13.24 It follows that, in Malaysia, the adjudicator must make and deliver his adjudication determination upon the parties and the Director of the KLRCA within 45 working days from the commencement of the statutory adjudication, unless the parties agree to grant them further time. The CIPAA expressly provides that an adjudication determination that is not “made” to the parties on, or prior to, the mandated deadline date, will be “void85 and that the adjudicator will not be “entitled to any fees or expenses relating to the adjudication”.86 However, the CIPAA includes an exception to the adjudicator’s duty to make and deliver their decision to the parties, namely, where the parties failed to comply with the adjudicator’s directions to “contribute and deposit” the “full payment of the fees and expenses to be deposited with the Director of the KLRCA”.87


13.25 Furthermore, the adjudicator has to determine the amount (if any) to a party, the time and manner in which the amount is payable,88 the date upon which it is payable,89 the interest payable upon the adjudicated amount,90 as well as the costs91 to be ordered.


13.26 The adjudicator (and the KLRCA) is bestowed with statutory “immunity” from any “action or suit” for “any act or omission done in good faith in the performance of his functions” under the CIPAA.92 In addition to the adjudicator’s immunity, the CIPAA also protects the adjudicator and renders them not compellable as a witness “to give evidence in any arbitration, or court, proceedings in connection with the dispute that he has adjudicated”.93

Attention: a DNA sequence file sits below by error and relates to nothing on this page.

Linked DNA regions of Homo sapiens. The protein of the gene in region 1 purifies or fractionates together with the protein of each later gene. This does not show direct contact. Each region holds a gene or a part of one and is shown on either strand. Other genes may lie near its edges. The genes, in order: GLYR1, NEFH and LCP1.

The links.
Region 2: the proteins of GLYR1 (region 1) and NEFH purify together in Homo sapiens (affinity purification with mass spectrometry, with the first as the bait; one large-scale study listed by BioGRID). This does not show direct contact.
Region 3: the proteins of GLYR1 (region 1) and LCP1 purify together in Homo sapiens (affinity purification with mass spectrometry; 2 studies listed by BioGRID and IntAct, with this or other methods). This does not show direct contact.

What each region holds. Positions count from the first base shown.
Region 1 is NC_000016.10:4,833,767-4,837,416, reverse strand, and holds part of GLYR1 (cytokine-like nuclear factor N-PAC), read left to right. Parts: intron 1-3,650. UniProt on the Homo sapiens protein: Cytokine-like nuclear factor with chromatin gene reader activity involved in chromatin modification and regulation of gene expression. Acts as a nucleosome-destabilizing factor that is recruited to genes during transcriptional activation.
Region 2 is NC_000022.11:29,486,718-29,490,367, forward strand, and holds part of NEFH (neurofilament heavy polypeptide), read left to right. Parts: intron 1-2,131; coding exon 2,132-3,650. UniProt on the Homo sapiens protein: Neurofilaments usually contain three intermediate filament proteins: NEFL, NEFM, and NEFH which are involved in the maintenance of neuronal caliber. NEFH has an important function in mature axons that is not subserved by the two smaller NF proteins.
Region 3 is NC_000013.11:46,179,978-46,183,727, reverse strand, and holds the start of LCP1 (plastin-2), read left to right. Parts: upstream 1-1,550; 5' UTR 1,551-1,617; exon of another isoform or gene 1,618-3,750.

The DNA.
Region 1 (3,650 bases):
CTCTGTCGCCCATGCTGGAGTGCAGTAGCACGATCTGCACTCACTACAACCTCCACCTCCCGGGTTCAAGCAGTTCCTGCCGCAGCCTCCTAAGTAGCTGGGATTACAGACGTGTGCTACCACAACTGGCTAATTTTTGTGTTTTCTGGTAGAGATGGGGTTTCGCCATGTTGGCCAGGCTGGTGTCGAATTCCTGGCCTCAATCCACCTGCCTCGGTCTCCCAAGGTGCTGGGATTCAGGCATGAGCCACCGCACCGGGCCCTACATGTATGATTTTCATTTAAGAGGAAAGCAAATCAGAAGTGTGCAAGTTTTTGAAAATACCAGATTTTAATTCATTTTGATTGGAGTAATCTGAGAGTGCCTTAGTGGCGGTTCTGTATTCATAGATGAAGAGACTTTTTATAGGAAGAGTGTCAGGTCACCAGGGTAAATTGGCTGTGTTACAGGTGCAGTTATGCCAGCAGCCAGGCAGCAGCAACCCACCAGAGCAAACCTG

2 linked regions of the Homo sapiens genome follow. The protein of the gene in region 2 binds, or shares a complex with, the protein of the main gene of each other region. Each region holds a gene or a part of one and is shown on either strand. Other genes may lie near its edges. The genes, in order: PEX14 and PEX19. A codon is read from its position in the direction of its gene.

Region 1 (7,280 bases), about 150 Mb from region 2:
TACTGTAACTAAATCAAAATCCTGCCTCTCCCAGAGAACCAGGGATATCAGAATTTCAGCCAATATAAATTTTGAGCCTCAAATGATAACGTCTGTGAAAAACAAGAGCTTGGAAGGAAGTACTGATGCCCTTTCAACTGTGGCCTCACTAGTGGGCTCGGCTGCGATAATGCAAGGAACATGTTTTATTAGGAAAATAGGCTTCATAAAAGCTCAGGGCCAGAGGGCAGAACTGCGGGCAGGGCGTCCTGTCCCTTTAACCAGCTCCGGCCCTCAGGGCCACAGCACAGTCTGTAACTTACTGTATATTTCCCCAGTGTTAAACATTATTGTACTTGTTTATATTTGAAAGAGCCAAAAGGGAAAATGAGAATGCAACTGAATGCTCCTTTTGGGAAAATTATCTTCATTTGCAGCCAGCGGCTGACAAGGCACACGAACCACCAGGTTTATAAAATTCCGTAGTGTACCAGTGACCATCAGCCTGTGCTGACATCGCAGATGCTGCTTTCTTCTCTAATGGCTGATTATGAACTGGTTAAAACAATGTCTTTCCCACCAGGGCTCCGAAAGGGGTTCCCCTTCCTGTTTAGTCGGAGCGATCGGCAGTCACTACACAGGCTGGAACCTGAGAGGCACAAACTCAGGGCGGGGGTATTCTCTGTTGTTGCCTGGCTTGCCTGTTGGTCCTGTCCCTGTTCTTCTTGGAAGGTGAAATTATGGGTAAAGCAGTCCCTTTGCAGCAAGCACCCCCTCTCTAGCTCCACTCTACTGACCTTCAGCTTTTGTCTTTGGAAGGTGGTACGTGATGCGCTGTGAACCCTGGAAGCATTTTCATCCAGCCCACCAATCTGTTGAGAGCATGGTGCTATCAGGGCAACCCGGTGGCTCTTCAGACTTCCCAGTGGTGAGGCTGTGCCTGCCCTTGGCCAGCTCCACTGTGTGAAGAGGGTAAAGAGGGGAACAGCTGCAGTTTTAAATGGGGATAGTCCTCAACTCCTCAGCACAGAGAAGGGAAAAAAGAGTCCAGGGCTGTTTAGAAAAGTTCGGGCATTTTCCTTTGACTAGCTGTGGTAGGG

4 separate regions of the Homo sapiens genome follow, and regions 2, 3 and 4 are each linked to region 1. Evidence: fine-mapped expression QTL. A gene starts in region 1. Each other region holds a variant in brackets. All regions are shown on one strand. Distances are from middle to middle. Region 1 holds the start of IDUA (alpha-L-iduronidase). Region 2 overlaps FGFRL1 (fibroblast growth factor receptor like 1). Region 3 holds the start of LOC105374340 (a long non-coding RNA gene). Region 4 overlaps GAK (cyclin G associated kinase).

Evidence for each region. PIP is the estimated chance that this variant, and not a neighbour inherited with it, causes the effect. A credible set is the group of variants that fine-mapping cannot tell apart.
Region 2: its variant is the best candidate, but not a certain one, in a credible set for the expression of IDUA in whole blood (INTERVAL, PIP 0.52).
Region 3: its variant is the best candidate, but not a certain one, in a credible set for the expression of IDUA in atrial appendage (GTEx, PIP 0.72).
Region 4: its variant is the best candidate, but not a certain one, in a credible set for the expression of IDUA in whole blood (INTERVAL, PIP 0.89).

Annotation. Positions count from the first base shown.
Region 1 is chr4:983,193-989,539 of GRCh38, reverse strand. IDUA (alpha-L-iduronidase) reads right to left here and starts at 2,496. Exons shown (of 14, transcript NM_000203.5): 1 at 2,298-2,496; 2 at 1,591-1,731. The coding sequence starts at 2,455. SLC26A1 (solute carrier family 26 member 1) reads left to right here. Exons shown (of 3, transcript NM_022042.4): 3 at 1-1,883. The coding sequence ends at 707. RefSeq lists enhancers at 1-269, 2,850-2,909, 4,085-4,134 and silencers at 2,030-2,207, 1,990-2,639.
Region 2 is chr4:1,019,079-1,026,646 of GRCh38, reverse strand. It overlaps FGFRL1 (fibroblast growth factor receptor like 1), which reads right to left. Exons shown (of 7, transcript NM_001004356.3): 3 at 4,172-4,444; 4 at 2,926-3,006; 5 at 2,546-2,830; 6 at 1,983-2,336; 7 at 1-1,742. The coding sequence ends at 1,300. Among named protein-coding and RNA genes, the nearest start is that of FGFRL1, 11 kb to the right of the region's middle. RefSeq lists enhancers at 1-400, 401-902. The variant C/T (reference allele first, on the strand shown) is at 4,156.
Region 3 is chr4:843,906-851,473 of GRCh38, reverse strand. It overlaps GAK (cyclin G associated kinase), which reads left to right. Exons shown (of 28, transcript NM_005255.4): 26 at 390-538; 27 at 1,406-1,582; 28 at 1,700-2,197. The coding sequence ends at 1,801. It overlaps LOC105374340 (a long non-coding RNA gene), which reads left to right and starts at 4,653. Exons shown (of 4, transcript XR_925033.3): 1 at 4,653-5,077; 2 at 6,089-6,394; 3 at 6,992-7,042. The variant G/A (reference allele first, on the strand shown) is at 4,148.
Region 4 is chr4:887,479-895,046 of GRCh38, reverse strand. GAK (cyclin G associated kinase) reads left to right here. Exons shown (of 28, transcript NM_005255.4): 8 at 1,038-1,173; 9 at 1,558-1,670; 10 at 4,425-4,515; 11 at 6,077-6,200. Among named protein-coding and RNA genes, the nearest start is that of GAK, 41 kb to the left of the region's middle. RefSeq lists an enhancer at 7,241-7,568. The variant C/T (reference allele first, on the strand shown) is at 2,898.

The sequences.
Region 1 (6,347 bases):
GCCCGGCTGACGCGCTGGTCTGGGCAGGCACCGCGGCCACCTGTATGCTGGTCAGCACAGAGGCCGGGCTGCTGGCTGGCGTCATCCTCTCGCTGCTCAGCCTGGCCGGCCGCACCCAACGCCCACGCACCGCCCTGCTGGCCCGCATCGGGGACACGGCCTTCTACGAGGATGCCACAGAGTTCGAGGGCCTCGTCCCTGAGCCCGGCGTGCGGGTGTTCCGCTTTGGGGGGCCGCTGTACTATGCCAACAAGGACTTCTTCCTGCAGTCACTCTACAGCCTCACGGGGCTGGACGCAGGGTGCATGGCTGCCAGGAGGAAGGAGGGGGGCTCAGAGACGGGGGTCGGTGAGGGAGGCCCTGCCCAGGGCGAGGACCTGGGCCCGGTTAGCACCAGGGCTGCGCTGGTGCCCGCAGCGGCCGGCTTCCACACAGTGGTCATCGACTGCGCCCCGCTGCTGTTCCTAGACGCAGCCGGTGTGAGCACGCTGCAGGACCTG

The adjudication decision


13.27 A valid adjudication decision under the CIPAA must comply with the following conditions:94



  • .1 The decision must be made and delivered within and in accordance with the strict time-lines under sections 12(2)(a)–(c) thereof;95
  • .2 The decision must be in writing and shall contain reasons for such decision, unless the requirement for reasons is dispensed with by the parties;96 and
  • .3 The decision must be a final decision, which cannot be amended by the adjudicator, save for “any computational or typographical error on the adjudicator’s own initiative, or at the request of any party”.97



Enforcement of adjudication decisions


13.28 Section 13 of the CIPAA expressly provides that the “adjudication decision is binding unless” it is (1) set aside by the High Court on any grounds under section 13(a) thereof, or (2) the subject-matter of the decision is settled by a written agreement between parties, under section 13(b) thereof, or (3) the dispute is finally decided by arbitration, or litigation, as set out in section 13(c) thereof, mandating the temporary binding and enforceable nature of adjudication decisions thereby in law in Malaysia.


13.29 The Malaysian courts have recognised the temporary binding nature of the adjudication decision (the objective of the CIPAA) and have reiterated the same. In the recent case of Subang Skypark Sdn Bhd v Arcradius Sdn Bhd,98 Her Honour Mary Lim J succinctly reiterated the temporary finality of the adjudication decision in the following emphatic terms:



“This limited right is consistent with the whole scheme of CIPAA 2012, which is to afford speedy disposal of payment disputes on a temporary note of finality. During this time of pendency, be it of an application to Court to set aside the adjudication decision, or where the final determination by another arbiter or Court is awaited, the adjudication decision is binding on the parties. Compliance with the adjudicated decision is a given and part of the rules of the game in this industry and what CIPAA is all about in the first place….



13.30 The CIPAA provides99 that, if the respondent fails to pay the whole, or any part, of the adjudicated amount when it is due and payable, the party entitled to the adjudicated amount (the claimant) is entitled, subject to the prescribed conditions, to enforce the adjudicated amount by the following non-legal and legal means: